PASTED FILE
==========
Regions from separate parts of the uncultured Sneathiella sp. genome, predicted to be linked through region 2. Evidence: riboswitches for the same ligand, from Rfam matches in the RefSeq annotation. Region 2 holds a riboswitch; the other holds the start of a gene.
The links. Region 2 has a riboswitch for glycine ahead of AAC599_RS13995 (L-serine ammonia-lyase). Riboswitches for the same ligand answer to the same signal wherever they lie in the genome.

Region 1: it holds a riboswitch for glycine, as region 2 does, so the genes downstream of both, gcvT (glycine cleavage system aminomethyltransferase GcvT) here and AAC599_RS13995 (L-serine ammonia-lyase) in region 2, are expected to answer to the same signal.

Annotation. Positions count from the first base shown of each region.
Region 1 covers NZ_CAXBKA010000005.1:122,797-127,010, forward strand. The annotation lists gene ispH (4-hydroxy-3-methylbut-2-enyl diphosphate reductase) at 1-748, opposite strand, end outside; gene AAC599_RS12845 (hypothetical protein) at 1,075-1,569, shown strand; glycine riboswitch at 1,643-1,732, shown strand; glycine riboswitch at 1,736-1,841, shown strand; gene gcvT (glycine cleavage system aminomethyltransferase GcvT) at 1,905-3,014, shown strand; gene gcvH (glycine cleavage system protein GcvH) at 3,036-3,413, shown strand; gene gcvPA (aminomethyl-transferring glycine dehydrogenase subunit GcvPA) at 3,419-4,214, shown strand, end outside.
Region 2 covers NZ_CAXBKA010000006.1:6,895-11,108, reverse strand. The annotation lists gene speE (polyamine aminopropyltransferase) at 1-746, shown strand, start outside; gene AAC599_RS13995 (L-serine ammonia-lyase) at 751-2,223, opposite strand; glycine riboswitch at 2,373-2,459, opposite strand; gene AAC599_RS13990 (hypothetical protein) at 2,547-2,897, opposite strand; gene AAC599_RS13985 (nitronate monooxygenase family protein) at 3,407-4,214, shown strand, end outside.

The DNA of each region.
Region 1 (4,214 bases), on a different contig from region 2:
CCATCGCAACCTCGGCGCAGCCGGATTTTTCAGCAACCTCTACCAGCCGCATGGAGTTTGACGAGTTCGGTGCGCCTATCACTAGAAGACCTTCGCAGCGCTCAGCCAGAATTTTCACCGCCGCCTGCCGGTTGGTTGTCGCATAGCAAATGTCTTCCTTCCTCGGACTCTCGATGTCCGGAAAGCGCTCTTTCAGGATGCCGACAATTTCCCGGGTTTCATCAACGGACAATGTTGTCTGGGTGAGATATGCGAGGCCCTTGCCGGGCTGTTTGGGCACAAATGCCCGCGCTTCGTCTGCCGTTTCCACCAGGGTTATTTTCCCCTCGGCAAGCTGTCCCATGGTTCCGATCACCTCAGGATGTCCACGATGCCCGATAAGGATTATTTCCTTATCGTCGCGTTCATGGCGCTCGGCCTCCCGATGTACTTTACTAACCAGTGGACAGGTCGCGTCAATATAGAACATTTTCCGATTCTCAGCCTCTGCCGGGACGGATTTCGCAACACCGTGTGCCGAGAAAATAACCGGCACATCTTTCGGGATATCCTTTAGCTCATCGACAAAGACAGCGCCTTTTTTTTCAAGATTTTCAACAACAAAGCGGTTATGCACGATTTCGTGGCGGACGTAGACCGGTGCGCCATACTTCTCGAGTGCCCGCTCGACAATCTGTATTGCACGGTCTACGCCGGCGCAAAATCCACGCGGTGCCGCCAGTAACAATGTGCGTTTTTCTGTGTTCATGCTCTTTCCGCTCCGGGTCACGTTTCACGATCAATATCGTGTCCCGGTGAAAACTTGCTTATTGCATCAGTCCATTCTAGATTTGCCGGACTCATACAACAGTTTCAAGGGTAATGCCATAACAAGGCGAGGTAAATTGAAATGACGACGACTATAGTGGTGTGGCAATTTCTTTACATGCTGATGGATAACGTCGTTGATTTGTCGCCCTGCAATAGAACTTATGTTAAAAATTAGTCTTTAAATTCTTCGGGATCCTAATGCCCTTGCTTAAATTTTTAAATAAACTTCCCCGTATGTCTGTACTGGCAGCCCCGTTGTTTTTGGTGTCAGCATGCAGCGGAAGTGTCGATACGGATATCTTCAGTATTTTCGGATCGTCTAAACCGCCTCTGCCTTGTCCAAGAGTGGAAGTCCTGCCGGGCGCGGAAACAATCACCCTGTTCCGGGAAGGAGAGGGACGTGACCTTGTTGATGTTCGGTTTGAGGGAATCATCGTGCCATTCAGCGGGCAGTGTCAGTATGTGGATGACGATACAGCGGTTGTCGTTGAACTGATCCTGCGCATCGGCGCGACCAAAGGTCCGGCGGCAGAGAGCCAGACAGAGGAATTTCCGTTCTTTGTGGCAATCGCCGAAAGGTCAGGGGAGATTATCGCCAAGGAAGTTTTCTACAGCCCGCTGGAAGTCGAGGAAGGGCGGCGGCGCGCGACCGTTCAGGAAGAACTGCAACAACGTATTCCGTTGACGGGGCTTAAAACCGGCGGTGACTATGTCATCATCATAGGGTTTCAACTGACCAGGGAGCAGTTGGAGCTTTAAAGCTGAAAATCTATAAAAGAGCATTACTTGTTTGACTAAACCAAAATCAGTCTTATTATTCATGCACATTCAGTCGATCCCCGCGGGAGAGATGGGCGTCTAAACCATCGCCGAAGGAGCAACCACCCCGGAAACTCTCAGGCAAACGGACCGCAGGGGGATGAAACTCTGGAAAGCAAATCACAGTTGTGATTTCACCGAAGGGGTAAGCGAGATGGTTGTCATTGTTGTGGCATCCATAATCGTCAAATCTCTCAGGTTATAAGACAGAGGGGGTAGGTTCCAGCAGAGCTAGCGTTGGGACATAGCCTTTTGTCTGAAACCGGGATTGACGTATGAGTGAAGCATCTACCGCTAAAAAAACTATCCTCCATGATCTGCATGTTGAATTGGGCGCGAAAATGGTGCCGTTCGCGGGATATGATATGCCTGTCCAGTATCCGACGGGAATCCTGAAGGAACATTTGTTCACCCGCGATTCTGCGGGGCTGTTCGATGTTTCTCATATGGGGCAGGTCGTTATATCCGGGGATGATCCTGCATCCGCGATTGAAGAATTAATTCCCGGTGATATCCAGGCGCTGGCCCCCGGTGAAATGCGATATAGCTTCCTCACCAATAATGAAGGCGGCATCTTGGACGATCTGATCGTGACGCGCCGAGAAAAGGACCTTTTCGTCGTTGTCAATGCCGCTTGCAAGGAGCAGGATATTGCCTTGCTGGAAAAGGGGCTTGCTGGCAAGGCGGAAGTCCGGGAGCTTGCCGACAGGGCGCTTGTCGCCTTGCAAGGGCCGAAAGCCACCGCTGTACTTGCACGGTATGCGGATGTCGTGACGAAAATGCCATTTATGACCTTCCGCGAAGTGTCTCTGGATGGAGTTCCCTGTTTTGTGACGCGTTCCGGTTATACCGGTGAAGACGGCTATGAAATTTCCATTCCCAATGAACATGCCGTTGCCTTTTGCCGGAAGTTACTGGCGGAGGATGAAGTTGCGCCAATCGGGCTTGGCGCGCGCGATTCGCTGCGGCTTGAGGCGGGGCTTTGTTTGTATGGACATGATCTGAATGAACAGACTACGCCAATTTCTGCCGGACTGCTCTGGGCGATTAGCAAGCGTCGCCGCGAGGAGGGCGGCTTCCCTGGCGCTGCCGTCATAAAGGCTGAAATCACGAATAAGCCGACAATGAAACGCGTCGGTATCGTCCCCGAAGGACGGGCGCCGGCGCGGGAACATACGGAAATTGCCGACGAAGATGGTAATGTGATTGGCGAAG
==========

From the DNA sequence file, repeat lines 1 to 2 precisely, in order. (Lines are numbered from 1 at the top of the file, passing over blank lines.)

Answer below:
Regions from separate parts of the uncultured Sneathiella sp. genome, predicted to be linked through region 2. Evidence: riboswitches for the same ligand, from Rfam matches in the RefSeq annotation. Region 2 holds a riboswitch; the other holds the start of a gene.
The links. Region 2 has a riboswitch for glycine ahead of AAC599_RS13995 (L-serine ammonia-lyase). Riboswitches for the same ligand answer to the same signal wherever they lie in the genome.